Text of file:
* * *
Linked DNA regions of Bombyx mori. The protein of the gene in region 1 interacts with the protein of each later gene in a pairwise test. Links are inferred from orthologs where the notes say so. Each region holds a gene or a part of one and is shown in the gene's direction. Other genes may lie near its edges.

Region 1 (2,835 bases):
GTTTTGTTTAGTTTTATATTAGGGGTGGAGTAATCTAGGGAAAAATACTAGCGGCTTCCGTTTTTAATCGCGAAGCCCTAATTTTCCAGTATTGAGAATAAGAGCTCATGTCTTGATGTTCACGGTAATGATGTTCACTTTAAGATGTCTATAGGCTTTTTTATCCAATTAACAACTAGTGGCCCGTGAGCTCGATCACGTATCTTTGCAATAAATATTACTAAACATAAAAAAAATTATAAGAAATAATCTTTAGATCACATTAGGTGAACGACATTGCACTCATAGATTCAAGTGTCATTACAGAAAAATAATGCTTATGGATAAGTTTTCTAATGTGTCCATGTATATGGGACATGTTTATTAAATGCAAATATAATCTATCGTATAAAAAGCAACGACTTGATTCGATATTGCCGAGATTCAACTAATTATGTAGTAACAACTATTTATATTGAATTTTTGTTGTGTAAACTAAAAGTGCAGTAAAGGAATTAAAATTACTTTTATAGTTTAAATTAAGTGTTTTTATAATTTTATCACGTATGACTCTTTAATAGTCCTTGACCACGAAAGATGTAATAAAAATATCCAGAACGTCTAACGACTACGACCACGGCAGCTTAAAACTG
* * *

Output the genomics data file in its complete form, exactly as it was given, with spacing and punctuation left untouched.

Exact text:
Linked DNA regions of Bombyx mori. The protein of the gene in region 1 interacts with the protein of each later gene in a pairwise test. Links are inferred from orthologs where the notes say so. Each region holds a gene or a part of one and is shown in the gene's direction. Other genes may lie near its edges.

Region 1 (2,835 bases):
GTTTTGTTTAGTTTTATATTAGGGGTGGAGTAATCTAGGGAAAAATACTAGCGGCTTCCGTTTTTAATCGCGAAGCCCTAATTTTCCAGTATTGAGAATAAGAGCTCATGTCTTGATGTTCACGGTAATGATGTTCACTTTAAGATGTCTATAGGCTTTTTTATCCAATTAACAACTAGTGGCCCGTGAGCTCGATCACGTATCTTTGCAATAAATATTACTAAACATAAAAAAAATTATAAGAAATAATCTTTAGATCACATTAGGTGAACGACATTGCACTCATAGATTCAAGTGTCATTACAGAAAAATAATGCTTATGGATAAGTTTTCTAATGTGTCCATGTATATGGGACATGTTTATTAAATGCAAATATAATCTATCGTATAAAAAGCAACGACTTGATTCGATATTGCCGAGATTCAACTAATTATGTAGTAACAACTATTTATATTGAATTTTTGTTGTGTAAACTAAAAGTGCAGTAAAGGAATTAAAATTACTTTTATAGTTTAAATTAAGTGTTTTTATAATTTTATCACGTATGACTCTTTAATAGTCCTTGACCACGAAAGATGTAATAAAAATATCCAGAACGTCTAACGACTACGACCACGGCAGCTTAAAACTG